ALPERT: I totally understand what you’re saying. I went through a period of trying to copy Miles, trying to copy Louie Armstrong, Harry James, all of the people I really liked. Then, I finally realized, “Who’d want to hear me do that?” People have already heard that, and from people who can do it a lot better than I can do it. So I was always looking for my own sound, my own of doing it. When I finally hit on it, it felt right.
EXAMINER: You had a chance to record with Miles, but turned it down.
ALPERT: Yes, Miles asked me if I wanted to do it, but I turned it down. I felt too intimidated at the time.
EXAMINER: Do, you regret your decision now?
ALPERT: I do. Sinatra asked me too, by the way.
EXAMINER: Do, you regret that also?
ALPERT: I didn’t think I was ready for that. I don’t know. I was into my own thing. I knew I had my own little niche sound with the Tijuana Brass. I didn’t know how it might translate to what I might do with Miles or Sinatra.
EXAMINER: In 1965, right in the middle of “The British Invasion,” the American record charts were dominated by The Beatles, Herman’s Hermits, The Rolling Stones, Kinks, Dave Clark Five and others. Yet, the following year, by doing something totally different. You and The Tijuana Brass were actually selling more albums than The Beatles, or anyone else.
ALPERT: It was all due to timing. After “A Taste Of Honey” and the “Whipped Cream” album became such huge hits, we started doing all the big TV shows like Ed Sullivan, Dean Martin, Andy Williams, The Hollywood Palace, and that type of exposure really helped. Our previous albums like “The Lonely Bull,” and “South of The Border” started selling. At one point, we had five albums in the Top 20, and four in the top ten. That was pretty amazing but, like I said, it was just a timing issue.
EXAMINER: I’m sure you’ve been asked this a lot, but how much do you think the cover photo of the “Whipped Cream” album, which had a beautiful woman covered partially all in whipped cream, had to do with the album’s incredible success?
ALPERT: I think because of the size of album covers, as opposed to CDs, packaging was a very important ingredient. I’ve run into people who’d come up to me and talk about the album, and when I’ve asked if they’ve actually listened to it, they’ve said, “Well, I haven’t really heard it.” They were just into the girl on the cover (laughs).
EXAMINER: I wonder if that album cover had come out in the ’70s, if you would have been attacked by some women’s lib group, that you were objectifying women. Of course, by today’s standards, it seems pretty tame.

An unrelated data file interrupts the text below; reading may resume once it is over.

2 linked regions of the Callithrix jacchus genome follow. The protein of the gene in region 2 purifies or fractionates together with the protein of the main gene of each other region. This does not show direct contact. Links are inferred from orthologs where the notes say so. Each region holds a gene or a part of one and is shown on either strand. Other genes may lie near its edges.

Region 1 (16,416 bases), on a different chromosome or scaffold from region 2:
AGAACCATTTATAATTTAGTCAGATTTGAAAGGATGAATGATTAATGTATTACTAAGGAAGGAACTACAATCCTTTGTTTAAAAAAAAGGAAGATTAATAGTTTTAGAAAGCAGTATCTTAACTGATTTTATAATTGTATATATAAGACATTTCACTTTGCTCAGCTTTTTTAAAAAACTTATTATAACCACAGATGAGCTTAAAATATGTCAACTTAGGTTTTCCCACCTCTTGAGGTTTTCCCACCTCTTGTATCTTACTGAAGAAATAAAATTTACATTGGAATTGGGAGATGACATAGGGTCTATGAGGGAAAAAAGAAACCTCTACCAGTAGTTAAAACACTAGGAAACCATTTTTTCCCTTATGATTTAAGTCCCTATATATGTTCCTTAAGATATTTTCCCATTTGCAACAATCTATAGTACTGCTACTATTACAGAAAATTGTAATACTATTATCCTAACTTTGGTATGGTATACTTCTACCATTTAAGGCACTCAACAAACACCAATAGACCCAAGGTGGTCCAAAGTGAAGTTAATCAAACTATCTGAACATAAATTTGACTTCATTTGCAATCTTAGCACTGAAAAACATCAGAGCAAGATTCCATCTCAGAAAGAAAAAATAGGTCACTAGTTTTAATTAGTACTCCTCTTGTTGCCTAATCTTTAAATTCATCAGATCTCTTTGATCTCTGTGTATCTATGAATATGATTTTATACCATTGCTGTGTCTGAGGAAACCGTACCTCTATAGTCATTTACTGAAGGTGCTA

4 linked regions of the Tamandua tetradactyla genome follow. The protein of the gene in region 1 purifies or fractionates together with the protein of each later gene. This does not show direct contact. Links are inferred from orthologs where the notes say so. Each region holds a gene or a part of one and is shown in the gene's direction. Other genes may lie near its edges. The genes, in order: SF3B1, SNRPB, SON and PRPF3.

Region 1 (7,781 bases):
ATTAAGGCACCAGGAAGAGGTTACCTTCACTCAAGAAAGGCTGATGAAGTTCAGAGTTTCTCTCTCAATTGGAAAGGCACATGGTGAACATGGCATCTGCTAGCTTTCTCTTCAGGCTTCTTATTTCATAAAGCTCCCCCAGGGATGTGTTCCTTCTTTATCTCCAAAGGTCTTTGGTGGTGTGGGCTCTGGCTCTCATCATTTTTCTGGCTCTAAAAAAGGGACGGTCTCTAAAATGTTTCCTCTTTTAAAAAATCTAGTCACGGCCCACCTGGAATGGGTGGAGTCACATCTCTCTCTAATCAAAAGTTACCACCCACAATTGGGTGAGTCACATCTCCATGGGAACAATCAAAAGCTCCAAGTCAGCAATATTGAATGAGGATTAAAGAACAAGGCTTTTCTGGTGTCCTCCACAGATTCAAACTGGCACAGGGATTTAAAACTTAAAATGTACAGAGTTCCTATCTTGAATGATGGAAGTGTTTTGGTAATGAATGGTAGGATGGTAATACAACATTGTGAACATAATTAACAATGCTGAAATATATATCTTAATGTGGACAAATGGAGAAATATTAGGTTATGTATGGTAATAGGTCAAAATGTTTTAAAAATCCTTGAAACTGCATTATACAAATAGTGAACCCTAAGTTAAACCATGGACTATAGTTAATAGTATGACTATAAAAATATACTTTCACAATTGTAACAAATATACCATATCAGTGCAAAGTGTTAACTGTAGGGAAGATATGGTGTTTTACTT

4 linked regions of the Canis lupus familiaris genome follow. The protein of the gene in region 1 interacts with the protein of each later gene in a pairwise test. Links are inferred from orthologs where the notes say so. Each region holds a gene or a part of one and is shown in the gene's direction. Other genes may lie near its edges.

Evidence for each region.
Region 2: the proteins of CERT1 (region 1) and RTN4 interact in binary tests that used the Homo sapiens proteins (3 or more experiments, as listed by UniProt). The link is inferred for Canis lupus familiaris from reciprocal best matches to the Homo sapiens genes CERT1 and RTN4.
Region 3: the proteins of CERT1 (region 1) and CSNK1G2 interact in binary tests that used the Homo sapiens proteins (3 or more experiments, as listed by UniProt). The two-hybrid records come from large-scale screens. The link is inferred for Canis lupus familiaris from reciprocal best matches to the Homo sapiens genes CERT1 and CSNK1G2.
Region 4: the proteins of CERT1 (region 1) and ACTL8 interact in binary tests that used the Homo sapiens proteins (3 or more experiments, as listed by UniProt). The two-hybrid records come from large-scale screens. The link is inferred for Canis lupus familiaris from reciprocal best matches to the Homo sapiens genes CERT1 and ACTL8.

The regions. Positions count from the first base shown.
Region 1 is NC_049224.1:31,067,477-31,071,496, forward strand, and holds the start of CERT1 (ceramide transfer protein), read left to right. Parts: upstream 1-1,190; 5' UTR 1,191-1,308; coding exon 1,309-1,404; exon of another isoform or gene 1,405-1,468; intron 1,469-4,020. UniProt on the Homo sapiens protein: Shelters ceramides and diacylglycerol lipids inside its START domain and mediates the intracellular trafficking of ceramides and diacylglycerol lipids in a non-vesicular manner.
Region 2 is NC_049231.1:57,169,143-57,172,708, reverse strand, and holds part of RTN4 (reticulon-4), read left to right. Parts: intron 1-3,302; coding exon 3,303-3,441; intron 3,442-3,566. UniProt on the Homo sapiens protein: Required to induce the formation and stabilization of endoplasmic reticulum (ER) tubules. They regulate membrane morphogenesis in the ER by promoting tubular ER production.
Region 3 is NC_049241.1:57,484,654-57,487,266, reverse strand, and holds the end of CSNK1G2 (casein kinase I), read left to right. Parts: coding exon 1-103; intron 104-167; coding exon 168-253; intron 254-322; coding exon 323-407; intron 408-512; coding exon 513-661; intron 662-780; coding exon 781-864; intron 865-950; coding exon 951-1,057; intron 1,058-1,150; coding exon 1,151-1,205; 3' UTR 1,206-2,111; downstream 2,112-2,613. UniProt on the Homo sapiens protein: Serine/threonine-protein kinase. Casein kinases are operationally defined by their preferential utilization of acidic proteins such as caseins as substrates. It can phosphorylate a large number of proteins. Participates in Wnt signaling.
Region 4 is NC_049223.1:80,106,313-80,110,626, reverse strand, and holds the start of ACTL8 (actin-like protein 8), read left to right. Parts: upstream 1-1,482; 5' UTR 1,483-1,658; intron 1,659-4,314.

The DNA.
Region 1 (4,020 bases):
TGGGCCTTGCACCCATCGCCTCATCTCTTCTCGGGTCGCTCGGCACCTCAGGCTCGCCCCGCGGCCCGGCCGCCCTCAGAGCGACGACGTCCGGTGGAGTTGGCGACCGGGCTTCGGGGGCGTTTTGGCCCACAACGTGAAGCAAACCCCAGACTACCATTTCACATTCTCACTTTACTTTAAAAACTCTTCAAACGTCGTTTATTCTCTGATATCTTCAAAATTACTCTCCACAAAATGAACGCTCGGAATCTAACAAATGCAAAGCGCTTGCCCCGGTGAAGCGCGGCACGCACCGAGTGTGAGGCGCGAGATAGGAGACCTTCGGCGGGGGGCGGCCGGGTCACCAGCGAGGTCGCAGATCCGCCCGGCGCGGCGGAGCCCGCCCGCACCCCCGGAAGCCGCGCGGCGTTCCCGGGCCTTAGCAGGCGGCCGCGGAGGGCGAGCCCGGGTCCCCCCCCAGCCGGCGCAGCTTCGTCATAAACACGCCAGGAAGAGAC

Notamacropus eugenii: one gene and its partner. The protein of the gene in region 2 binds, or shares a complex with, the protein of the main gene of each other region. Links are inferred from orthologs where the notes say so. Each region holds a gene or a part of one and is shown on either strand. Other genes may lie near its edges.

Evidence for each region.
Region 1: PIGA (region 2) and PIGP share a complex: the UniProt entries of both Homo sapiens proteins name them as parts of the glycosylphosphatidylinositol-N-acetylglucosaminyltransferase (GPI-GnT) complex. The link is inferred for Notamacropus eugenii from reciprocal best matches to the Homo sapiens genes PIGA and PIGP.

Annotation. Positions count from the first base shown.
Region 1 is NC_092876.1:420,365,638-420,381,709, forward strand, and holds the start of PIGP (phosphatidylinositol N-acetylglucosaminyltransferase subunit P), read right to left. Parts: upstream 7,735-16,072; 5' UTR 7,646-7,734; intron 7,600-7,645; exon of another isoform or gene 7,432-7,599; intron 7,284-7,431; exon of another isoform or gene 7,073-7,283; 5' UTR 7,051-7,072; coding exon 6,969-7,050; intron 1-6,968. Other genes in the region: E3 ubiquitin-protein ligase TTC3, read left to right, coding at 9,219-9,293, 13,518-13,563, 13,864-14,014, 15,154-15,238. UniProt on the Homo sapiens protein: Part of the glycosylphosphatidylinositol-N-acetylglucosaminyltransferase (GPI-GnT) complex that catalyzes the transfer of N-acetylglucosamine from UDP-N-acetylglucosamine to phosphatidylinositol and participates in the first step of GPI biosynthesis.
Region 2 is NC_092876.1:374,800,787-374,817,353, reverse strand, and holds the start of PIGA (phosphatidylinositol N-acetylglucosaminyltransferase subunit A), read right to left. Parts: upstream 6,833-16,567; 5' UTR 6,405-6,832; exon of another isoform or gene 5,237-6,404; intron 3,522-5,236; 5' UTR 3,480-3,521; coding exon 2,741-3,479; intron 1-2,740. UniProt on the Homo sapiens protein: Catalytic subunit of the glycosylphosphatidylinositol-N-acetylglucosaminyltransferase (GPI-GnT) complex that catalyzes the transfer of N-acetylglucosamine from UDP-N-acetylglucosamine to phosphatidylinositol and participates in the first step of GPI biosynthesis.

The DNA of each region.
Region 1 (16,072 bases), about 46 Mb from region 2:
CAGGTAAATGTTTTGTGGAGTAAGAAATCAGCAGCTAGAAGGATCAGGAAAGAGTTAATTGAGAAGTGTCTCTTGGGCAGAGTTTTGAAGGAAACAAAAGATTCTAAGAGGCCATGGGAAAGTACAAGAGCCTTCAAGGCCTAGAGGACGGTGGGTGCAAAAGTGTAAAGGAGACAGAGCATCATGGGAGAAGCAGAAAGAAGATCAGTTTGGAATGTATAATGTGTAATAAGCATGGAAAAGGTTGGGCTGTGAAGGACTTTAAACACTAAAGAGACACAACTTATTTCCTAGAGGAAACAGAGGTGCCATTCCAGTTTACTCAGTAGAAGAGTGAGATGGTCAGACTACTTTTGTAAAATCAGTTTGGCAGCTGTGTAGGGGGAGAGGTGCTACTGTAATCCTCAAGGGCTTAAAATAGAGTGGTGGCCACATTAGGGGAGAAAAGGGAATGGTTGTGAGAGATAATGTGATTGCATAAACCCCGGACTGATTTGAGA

ALPERT: Well, the first time Jerry and I saw the cover, I thought we might be pushing the envelope a little too far, but it became an iconic concept.
EXAMINER: During the ’60s did you have any interaction with some of the big rock stars, who might have told you how much they enjoyed your music?
ALPERT: The night before our first concert in London at the Hammersmith, we had a party with The Beatles, at the apartment of their manager, Brian Epstein. I have a lot of respect for those guys. They were really special, but you probably know that George Harrison recorded for A&M after The Beatles broke up. I got to spend a little time with him, and he was a wonderful artist.
EXAMINER: How did you and Jerry turn an investment of a few hundred dollars, into what became the world’s most successful record label?
ALPERT: After the Tijuana Brass’ records started really selling, a lot of distributors around the country said, “Why don’t you guys just take the money and run,” but Jerry and I were more enthused about seeing if we could run with the company and take it into a more positive direction. The sales of the Tijuana Brass were supporting the label, and we just kept putting the money back in it.. Little by little, we built up a roster that was quite impressive.
EXAMINER: A&M had an amazing roster of talent.
ALPERT: Yeah, we did have some amazing artists. We were never looking for flavor of the week, or making records that sounded like others that were in the top ten. We were looking for real artistry, people like Cat Stevens and The Carpenters. People who had their own way of doing thing: Supertramp, The Police, artists who, when you heard them, you’d say, “Hmm. That’s different. Of course, Sting is one of my favorites. I love this guy. He’s talented. He has a good handle on himself. He’s genius, smart.